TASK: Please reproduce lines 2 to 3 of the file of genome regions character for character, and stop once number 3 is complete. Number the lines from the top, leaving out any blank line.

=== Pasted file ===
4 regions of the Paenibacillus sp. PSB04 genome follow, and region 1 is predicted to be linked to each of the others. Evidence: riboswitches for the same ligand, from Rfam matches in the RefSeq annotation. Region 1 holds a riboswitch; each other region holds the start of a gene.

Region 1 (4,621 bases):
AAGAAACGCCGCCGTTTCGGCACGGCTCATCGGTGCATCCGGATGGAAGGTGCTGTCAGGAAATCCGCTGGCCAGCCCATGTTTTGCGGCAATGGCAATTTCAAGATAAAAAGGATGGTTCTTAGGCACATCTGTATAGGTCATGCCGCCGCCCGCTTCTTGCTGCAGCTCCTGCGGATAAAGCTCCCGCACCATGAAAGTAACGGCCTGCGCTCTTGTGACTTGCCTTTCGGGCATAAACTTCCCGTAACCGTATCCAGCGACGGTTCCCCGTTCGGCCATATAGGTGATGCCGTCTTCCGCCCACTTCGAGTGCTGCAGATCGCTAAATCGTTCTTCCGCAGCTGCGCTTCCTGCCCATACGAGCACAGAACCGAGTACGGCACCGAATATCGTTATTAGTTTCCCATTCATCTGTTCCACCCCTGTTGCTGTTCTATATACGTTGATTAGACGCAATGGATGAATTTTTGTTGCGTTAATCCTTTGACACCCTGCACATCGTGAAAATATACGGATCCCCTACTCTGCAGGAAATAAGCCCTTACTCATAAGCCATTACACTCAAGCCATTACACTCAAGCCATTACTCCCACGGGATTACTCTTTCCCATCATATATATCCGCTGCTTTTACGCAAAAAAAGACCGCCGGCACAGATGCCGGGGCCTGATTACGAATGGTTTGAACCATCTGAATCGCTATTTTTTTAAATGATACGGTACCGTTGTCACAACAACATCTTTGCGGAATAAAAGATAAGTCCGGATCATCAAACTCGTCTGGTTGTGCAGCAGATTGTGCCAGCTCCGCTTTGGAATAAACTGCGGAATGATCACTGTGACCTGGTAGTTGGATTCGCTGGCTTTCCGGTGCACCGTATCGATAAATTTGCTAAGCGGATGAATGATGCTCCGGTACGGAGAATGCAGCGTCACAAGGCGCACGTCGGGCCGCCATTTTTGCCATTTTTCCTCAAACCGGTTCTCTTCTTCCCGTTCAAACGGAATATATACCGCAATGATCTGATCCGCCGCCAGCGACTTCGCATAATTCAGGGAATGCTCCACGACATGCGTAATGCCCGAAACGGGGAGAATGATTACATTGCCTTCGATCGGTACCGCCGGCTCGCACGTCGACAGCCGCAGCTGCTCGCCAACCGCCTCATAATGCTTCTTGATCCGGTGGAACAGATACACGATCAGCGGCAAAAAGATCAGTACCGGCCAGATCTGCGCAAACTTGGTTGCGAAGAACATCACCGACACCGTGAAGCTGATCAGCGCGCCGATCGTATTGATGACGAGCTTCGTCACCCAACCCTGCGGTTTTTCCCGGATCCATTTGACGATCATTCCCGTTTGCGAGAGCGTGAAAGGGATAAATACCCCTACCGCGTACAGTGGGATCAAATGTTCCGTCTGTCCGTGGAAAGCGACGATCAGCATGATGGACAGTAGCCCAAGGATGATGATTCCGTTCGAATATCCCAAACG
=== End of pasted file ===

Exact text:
Region 1 (4,621 bases):
AAGAAACGCCGCCGTTTCGGCACGGCTCATCGGTGCATCCGGATGGAAGGTGCTGTCAGGAAATCCGCTGGCCAGCCCATGTTTTGCGGCAATGGCAATTTCAAGATAAAAAGGATGGTTCTTAGGCACATCTGTATAGGTCATGCCGCCGCCCGCTTCTTGCTGCAGCTCCTGCGGATAAAGCTCCCGCACCATGAAAGTAACGGCCTGCGCTCTTGTGACTTGCCTTTCGGGCATAAACTTCCCGTAACCGTATCCAGCGACGGTTCCCCGTTCGGCCATATAGGTGATGCCGTCTTCCGCCCACTTCGAGTGCTGCAGATCGCTAAATCGTTCTTCCGCAGCTGCGCTTCCTGCCCATACGAGCACAGAACCGAGTACGGCACCGAATATCGTTATTAGTTTCCCATTCATCTGTTCCACCCCTGTTGCTGTTCTATATACGTTGATTAGACGCAATGGATGAATTTTTGTTGCGTTAATCCTTTGACACCCTGCACATCGTGAAAATATACGGATCCCCTACTCTGCAGGAAATAAGCCCTTACTCATAAGCCATTACACTCAAGCCATTACACTCAAGCCATTACTCCCACGGGATTACTCTTTCCCATCATATATATCCGCTGCTTTTACGCAAAAAAAGACCGCCGGCACAGATGCCGGGGCCTGATTACGAATGGTTTGAACCATCTGAATCGCTATTTTTTTAAATGATACGGTACCGTTGTCACAACAACATCTTTGCGGAATAAAAGATAAGTCCGGATCATCAAACTCGTCTGGTTGTGCAGCAGATTGTGCCAGCTCCGCTTTGGAATAAACTGCGGAATGATCACTGTGACCTGGTAGTTGGATTCGCTGGCTTTCCGGTGCACCGTATCGATAAATTTGCTAAGCGGATGAATGATGCTCCGGTACGGAGAATGCAGCGTCACAAGGCGCACGTCGGGCCGCCATTTTTGCCATTTTTCCTCAAACCGGTTCTCTTCTTCCCGTTCAAACGGAATATATACCGCAATGATCTGATCCGCCGCCAGCGACTTCGCATAATTCAGGGAATGCTCCACGACATGCGTAATGCCCGAAACGGGGAGAATGATTACATTGCCTTCGATCGGTACCGCCGGCTCGCACGTCGACAGCCGCAGCTGCTCGCCAACCGCCTCATAATGCTTCTTGATCCGGTGGAACAGATACACGATCAGCGGCAAAAAGATCAGTACCGGCCAGATCTGCGCAAACTTGGTTGCGAAGAACATCACCGACACCGTGAAGCTGATCAGCGCGCCGATCGTATTGATGACGAGCTTCGTCACCCAACCCTGCGGTTTTTCCCGGATCCATTTGACGATCATTCCCGTTTGCGAGAGCGTGAAAGGGATAAATACCCCTACCGCGTACAGTGGGATCAAATGTTCCGTCTGTCCGTGGAAAGCGACGATCAGCATGATGGACAGTAGCCCAAGGATGATGATTCCGTTCGAATATCCCAAACG